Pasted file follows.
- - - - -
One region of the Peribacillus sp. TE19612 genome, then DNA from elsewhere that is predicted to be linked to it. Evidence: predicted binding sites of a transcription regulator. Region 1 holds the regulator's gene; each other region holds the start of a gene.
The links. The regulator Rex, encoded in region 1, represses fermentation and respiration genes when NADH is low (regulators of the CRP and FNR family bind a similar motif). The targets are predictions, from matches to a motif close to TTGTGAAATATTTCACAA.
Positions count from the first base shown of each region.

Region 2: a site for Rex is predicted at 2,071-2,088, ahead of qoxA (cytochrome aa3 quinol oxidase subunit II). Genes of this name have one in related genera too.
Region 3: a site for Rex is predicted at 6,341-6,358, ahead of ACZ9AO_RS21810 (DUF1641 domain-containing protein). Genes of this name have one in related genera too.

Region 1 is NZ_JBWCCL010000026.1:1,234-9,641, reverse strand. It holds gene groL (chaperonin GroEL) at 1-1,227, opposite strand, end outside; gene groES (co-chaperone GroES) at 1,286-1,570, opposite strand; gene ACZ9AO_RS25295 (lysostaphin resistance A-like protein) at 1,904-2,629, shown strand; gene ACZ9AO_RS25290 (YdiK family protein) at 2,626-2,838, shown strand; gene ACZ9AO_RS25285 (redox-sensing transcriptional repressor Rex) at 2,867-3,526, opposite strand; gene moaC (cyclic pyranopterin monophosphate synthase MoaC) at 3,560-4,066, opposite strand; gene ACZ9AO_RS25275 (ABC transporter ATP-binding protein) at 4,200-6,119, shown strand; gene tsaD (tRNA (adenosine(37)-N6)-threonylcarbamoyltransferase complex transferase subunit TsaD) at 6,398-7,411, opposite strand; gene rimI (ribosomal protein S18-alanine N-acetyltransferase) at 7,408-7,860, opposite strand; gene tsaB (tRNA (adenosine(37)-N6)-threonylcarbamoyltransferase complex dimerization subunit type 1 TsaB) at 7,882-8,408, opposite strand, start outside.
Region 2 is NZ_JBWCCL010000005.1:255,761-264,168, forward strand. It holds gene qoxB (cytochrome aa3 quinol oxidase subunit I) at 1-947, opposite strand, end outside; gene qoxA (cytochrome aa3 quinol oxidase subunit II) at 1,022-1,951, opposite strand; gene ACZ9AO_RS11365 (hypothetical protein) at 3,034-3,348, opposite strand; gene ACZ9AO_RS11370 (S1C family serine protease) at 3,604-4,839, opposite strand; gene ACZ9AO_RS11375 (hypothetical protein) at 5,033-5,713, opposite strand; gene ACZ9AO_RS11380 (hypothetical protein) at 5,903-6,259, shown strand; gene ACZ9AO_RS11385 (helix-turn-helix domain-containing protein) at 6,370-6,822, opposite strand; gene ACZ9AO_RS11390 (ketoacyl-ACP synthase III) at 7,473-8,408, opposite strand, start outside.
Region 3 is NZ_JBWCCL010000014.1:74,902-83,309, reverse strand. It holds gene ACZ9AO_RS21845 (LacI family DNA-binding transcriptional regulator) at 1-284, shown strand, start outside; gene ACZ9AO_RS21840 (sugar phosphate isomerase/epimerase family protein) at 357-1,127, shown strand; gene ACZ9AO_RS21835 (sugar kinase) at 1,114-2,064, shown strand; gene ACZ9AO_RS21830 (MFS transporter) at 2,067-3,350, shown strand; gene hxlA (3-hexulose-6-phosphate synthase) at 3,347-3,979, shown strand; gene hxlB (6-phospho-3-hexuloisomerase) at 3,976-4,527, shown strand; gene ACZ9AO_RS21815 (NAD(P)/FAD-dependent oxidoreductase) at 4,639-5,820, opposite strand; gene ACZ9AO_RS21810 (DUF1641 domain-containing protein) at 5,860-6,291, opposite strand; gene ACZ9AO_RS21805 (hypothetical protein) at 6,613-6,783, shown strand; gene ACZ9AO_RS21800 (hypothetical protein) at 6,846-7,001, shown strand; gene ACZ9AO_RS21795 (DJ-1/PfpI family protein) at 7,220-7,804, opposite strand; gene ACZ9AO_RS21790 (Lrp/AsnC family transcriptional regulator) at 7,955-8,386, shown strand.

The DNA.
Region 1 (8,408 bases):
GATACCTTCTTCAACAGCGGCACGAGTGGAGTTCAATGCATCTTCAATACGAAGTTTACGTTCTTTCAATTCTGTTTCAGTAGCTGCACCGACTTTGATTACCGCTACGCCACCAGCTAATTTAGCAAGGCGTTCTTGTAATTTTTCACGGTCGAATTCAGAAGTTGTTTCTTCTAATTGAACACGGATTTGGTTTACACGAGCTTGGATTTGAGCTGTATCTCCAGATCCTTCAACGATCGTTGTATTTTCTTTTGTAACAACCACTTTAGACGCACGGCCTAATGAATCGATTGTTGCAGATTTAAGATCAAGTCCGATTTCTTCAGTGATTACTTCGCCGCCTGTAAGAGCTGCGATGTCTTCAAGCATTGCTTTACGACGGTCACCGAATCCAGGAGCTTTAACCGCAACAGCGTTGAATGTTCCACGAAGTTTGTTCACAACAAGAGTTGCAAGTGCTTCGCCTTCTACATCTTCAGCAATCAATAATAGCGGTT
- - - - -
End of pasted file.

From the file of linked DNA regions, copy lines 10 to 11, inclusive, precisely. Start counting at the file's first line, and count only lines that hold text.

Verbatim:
Region 1 (8,408 bases):
GATACCTTCTTCAACAGCGGCACGAGTGGAGTTCAATGCATCTTCAATACGAAGTTTACGTTCTTTCAATTCTGTTTCAGTAGCTGCACCGACTTTGATTACCGCTACGCCACCAGCTAATTTAGCAAGGCGTTCTTGTAATTTTTCACGGTCGAATTCAGAAGTTGTTTCTTCTAATTGAACACGGATTTGGTTTACACGAGCTTGGATTTGAGCTGTATCTCCAGATCCTTCAACGATCGTTGTATTTTCTTTTGTAACAACCACTTTAGACGCACGGCCTAATGAATCGATTGTTGCAGATTTAAGATCAAGTCCGATTTCTTCAGTGATTACTTCGCCGCCTGTAAGAGCTGCGATGTCTTCAAGCATTGCTTTACGACGGTCACCGAATCCAGGAGCTTTAACCGCAACAGCGTTGAATGTTCCACGAAGTTTGTTCACAACAAGAGTTGCAAGTGCTTCGCCTTCTACATCTTCAGCAATCAATAATAGCGGTT